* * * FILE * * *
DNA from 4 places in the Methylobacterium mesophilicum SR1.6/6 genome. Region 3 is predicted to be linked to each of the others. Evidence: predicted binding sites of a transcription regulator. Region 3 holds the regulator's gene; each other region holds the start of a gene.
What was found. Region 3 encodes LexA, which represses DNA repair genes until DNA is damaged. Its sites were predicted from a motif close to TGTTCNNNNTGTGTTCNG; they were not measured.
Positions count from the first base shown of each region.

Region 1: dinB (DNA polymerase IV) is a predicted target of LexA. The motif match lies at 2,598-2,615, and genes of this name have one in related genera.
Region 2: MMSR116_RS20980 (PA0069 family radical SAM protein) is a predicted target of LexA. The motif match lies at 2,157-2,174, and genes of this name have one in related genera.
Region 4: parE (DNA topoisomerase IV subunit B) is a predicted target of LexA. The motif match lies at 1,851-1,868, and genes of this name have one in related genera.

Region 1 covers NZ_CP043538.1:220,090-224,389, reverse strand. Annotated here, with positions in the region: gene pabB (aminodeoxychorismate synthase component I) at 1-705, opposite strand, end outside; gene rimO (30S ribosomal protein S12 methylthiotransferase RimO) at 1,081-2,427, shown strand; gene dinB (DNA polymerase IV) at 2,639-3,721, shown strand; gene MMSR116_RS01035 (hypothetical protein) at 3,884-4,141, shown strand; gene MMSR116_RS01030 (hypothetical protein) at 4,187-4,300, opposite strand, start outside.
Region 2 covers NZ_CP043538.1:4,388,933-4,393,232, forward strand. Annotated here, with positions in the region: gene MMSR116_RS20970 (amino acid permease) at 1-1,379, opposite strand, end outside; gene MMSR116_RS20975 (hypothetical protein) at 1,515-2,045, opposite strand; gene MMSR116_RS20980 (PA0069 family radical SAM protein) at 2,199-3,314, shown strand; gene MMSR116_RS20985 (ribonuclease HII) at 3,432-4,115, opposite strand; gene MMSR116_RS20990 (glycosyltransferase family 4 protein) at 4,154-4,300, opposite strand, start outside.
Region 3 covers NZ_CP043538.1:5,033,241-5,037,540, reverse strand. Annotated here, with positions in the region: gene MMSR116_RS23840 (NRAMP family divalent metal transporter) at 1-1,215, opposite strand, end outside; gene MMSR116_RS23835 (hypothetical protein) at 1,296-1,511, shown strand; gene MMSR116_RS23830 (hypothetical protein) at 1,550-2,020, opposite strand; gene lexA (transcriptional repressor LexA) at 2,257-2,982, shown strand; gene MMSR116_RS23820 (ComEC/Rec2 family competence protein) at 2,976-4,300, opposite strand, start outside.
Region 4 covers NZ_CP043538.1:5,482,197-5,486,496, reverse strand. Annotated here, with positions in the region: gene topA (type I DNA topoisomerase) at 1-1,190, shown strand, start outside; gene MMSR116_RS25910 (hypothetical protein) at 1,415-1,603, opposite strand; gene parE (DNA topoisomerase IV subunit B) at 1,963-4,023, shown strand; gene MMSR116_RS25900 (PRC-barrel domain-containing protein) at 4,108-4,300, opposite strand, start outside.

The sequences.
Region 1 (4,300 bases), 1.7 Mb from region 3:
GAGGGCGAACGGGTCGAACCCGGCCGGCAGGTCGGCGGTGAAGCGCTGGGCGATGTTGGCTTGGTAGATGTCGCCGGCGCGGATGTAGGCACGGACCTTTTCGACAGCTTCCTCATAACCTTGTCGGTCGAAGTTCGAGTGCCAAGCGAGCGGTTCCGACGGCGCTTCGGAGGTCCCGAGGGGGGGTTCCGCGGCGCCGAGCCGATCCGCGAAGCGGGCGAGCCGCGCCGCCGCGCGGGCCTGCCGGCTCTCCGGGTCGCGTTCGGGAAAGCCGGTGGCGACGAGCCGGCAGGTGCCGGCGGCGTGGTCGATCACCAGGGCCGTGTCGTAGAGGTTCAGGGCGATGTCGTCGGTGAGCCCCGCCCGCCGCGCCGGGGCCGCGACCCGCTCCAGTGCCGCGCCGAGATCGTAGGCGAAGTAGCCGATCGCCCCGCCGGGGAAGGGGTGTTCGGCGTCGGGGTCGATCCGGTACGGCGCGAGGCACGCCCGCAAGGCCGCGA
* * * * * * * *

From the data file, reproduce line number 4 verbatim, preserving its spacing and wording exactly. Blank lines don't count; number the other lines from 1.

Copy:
Region 1: dinB (DNA polymerase IV) is a predicted target of LexA. The motif match lies at 2,598-2,615, and genes of this name have one in related genera.